“I felt confident with every turn we took with each song,” Escovedo says. “The atmosphere lent itself to coming up with new ideas. I’d recorded ‘Sacramento & Polk’ twice before, but I’d always wanted that song to stand out more. I said, ‘Let’s have the lyrics out in front and present them in a way they weren’t in the past.’ When I listened to these old songs, sometimes I changed some lyrics I didn’t enjoy. On ‘Outside This Door,’ for example, that whole part about lying in bed listening to Smokey Robinson is new.”

The singer has always thought of himself primarily as a writer. He collaborated with an Austin theater company to turn the songs from By the Hands of the Father into a stage piece, and he’s now working with a Vancouver group to develop a one-man theater piece based on the memoir he’s currently writing with fellow San Antonio native John Phillip Santos. Escovedo’s lyrics have always had a literary quality, though they tend toward the minimalism of a John Prine or a Bob Mould rather than the maximalism of a Bob Dylan or a Joni Mitchell.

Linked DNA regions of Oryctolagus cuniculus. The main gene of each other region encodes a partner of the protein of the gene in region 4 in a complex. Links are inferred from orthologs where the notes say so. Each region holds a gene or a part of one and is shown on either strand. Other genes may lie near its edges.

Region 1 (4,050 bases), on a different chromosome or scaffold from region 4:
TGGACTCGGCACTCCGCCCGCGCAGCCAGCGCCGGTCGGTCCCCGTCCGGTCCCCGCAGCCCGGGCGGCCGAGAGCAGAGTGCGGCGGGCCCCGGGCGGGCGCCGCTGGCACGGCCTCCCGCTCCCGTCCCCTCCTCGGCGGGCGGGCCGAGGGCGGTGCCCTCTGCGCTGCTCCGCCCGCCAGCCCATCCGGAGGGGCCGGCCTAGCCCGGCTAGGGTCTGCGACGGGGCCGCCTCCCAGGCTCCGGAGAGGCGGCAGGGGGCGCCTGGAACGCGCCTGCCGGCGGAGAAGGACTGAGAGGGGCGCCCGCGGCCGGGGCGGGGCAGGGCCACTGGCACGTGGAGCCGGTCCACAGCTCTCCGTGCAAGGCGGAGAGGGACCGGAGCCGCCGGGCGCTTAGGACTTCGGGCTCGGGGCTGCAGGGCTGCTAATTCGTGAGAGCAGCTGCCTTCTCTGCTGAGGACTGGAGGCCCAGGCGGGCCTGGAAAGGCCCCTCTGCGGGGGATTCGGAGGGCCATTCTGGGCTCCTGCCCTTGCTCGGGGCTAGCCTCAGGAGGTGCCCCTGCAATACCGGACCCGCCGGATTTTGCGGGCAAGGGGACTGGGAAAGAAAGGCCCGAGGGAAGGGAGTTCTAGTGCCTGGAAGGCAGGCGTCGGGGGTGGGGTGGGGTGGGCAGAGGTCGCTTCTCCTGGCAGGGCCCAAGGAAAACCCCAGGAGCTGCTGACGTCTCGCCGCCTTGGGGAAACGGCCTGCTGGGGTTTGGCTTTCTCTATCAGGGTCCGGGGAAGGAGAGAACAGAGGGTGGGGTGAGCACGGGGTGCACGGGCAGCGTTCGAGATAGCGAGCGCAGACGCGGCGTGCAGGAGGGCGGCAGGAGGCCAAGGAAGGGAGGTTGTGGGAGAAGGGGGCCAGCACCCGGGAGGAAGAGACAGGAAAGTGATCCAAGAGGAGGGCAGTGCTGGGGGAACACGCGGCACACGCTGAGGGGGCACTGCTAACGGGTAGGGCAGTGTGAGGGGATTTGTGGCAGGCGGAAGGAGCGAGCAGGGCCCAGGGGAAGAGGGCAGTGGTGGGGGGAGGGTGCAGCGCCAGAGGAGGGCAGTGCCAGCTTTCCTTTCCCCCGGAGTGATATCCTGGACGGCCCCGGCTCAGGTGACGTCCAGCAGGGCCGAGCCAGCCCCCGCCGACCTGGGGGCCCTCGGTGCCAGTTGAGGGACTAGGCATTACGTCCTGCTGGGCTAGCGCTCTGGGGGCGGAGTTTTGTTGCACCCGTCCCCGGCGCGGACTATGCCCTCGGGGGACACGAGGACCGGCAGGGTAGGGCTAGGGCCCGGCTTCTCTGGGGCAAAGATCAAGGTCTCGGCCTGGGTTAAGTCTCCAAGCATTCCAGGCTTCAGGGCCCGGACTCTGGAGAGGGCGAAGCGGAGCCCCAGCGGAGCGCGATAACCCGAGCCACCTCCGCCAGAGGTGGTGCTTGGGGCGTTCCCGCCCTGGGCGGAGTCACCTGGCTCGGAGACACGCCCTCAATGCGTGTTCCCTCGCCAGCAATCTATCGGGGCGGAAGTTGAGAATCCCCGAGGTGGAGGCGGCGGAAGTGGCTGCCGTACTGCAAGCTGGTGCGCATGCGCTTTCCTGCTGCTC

“The short lines are intentional,” he says. “Hemingway and his succinct sentences were very appealing to me, Raymond Carver the same way. It’s important to get to the point quickly. Iggy Pop said some blues guy told him there should only be nine words in a song. I don’t know about that, but I like to be concise. At the same time, I’ll dig into things that are way over my head in terms of vocabulary and style, things I shouldn’t have in my possession.”

When some people get old, they start to slow down and refine their signature style. Escovedo, though, is speeding up as he gets older, trying to get to all the new projects and new approaches he’s interested in.

“Ronnie Lane used to tell me, ‘Life is a short movie,’” Escovedo says, referencing the Faces’ bassist. “And life does seem shorter as you get older. Things accelerate at this time, but I don’t feel like the doors are closing on me, I feel like I still have a lot to learn and a lot to do.

When he put out his first two solo albums in 1992 and 1993, Escovedo was still working at Waterloo Records to pay his rent. People would come in and tell him those records had helped them endure a situation where a spouse had committed suicide or something equally traumatic.

“I realized that now I was giving something to the world that was helping others the way songs had helped me,” he recalls. “Everything I’ve gone through in life, music has helped me to get through: depression from illness, the state of the world, my wife’s suicide, all those things. Music has always been there for me, when school wasn’t, when the government wasn’t, when even my friends and family weren’t. When I’d go hear Townes Van Zandt at the Cactus Café in Austin or even earlier when I’d listen to the Beach Boys in my bedroom at home, they let me know I wasn’t alone in how I felt.”